The End of Time (Special) — One of the specials you have to see because it contains a good bit of personal history of The Doctor and marks the transition from the Tenth Doctor (Tennant) to the Eleventh Doctor (Matt Smith).
The Eleventh Hour — Here is where the even shorter catch-up plan would start, as it features a new Doctor with a brand companion, Amy Pond, and a new overarching storyline.
(If you choose to start here, you may also want to watch the Silence in the Library two-part story because River Song is vital to the next three series.)
The Time of Angels/Flesh and Stone — A Weeping Angel two-parter featuring River calling The Doctor and Amy for help.
The Pandorica Opens/The Big Bang — This complicated, but fun episode features a lot of time jumping and shows the depth of the relationships between The Doctor and Amy, but also Amy and her soon-to-be husband Rory.
The Impossible Astronaut/Day of the Moon — In Utah, Amy, Rory and River meet an older Doctor who is then abruptly killed by someone in an astronaut suit. They then meet up with the present day Doctor and battle the second-best new villain, the Silence.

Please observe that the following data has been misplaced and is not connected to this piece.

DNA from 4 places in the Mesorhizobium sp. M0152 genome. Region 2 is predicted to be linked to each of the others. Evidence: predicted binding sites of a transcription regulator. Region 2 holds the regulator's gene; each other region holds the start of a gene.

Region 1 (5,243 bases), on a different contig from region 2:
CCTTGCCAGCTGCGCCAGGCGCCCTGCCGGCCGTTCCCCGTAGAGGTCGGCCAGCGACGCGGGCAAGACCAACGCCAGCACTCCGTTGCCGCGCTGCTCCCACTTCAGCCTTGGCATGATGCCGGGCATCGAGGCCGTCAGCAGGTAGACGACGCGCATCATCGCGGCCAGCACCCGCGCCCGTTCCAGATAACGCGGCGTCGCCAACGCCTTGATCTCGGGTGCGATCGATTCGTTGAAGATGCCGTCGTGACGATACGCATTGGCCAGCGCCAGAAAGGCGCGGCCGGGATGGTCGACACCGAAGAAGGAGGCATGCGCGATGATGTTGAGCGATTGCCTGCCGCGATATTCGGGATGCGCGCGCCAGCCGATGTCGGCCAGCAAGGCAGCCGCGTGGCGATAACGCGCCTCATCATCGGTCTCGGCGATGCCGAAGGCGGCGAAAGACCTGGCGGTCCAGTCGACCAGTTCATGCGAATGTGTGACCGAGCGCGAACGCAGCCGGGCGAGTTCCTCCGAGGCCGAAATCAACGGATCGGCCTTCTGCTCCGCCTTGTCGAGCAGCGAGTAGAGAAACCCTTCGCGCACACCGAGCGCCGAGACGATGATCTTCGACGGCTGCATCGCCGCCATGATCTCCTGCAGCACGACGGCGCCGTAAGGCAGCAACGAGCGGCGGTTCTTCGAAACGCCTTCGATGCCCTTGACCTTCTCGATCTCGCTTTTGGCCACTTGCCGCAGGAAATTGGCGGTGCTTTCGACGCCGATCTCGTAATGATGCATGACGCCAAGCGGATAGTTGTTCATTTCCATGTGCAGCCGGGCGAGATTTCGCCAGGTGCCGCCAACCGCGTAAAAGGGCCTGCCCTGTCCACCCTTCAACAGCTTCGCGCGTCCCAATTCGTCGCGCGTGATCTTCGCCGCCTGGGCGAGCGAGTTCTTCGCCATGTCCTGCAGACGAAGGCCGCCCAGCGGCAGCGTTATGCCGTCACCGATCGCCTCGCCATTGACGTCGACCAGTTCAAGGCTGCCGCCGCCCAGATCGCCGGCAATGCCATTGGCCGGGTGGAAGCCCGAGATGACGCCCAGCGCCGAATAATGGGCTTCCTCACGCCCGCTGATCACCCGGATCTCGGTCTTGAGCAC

A Good Man Goes to War/Let’s Kill Hitler — Another integral two-part episode to the storyline of Amy, Rory and River. Much of the storyline before and after hinge on what happens here.
The Girl Who Waited — This is such an emotional, gut-wrenching episode.
The Wedding of River Song — The storyline set up at the beginning of the older Doctor being killed by the astronaut is paid off in this season finale.
Asylum of the Daleks — This series is one of my favorites, but I struggled whether to add the opening episode. The relationship between Rory and Amy seems off. It does, however, introduce a future companion.
The Angels Take Manhattan — All the feels. All of the feels. This Weeping Angel episode bids farewell to Amy and Rory in a perfect, poetic way where they demonstrate their unrelenting love for each other.
The Snowmen — The next companion, Clara Oswald, draws The Doctor out of his depression-induced hiding.
The Name of the Doctor — This episode, closes some Clara storylines and sets up new ones with both her and the Doctor’s own hidden past.
The Day of the Doctor/The Time of the Doctor (Special) — This unites the Tenth and Eleventh Doctor and rewrites much of The Doctor’s own history. It also leads to the transition from the Eleventh to the Twelfth (Capaldi). Many lose ends and previous storylines are tied up and explained here.
Deep Breath — The first full episode of the Twelfth Doctor shows the chaos involved in a regeneration and has a T-Rex in London.
Kill the Moon — Showing the sometimes contemptuous relationship between the new Doctor and Clara, this is an excellent episode.
Dark Water/Death in Heaven — The two part finale brings back a classic Doctor Who villain in a new form and puts Clara through a heartbreaking loss.
Now, you are caught up to series 9 and are, hopefully, an official Whovian. To get you ready for the next series, here are the two released trailers.
If you are already a Whovian, share your favorite episodes or moments from the show. If you start the show after reading this, let me know what you think.